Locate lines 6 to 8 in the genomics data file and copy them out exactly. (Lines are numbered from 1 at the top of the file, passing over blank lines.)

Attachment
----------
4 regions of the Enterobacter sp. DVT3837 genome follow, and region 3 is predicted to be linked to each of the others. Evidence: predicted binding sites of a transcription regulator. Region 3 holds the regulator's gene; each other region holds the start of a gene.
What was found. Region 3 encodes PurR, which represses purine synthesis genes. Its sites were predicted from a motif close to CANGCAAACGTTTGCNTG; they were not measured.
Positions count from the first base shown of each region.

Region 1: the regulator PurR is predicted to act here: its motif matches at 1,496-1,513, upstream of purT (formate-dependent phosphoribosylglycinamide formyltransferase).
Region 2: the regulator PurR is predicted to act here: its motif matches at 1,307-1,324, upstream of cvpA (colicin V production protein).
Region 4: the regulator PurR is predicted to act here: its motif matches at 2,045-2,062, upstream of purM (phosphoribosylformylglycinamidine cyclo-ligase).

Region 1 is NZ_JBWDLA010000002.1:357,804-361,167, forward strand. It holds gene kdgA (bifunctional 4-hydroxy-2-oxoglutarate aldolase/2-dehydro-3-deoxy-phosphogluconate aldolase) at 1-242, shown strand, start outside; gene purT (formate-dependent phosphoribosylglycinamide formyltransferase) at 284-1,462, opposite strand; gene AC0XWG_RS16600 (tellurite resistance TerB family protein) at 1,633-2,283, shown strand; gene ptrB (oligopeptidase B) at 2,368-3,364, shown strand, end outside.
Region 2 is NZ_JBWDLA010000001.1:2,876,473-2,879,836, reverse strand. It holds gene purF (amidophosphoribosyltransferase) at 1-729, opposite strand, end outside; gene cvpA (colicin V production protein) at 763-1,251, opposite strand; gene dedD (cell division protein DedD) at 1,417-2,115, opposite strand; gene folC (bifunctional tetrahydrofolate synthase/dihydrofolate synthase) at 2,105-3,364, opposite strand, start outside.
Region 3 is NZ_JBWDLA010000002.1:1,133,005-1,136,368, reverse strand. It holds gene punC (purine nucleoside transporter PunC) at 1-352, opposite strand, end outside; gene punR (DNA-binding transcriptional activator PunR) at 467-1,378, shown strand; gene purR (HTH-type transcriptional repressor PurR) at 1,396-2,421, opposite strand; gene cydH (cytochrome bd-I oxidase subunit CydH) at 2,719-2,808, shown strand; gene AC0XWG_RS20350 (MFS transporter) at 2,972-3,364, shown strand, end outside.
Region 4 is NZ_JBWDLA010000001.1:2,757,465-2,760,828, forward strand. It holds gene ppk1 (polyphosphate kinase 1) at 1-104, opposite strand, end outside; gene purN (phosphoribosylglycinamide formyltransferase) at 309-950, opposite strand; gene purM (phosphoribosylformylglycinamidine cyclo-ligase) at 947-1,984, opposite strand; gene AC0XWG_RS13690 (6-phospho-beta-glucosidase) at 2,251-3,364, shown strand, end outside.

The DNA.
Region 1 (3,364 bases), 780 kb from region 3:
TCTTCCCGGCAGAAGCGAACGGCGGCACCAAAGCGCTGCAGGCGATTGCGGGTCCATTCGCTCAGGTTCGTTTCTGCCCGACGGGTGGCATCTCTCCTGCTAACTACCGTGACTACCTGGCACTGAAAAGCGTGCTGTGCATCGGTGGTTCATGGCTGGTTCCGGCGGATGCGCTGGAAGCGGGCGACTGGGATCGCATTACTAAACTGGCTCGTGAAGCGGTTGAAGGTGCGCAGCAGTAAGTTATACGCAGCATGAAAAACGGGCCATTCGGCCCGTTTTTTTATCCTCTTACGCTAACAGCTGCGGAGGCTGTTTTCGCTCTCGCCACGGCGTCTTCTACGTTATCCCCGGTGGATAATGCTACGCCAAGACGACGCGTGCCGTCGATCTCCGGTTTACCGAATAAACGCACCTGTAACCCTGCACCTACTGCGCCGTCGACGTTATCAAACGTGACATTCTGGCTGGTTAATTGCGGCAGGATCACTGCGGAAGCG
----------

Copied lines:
Region 4: the regulator PurR is predicted to act here: its motif matches at 2,045-2,062, upstream of purM (phosphoribosylformylglycinamidine cyclo-ligase).

Region 1 is NZ_JBWDLA010000002.1:357,804-361,167, forward strand. It holds gene kdgA (bifunctional 4-hydroxy-2-oxoglutarate aldolase/2-dehydro-3-deoxy-phosphogluconate aldolase) at 1-242, shown strand, start outside; gene purT (formate-dependent phosphoribosylglycinamide formyltransferase) at 284-1,462, opposite strand; gene AC0XWG_RS16600 (tellurite resistance TerB family protein) at 1,633-2,283, shown strand; gene ptrB (oligopeptidase B) at 2,368-3,364, shown strand, end outside.
Region 2 is NZ_JBWDLA010000001.1:2,876,473-2,879,836, reverse strand. It holds gene purF (amidophosphoribosyltransferase) at 1-729, opposite strand, end outside; gene cvpA (colicin V production protein) at 763-1,251, opposite strand; gene dedD (cell division protein DedD) at 1,417-2,115, opposite strand; gene folC (bifunctional tetrahydrofolate synthase/dihydrofolate synthase) at 2,105-3,364, opposite strand, start outside.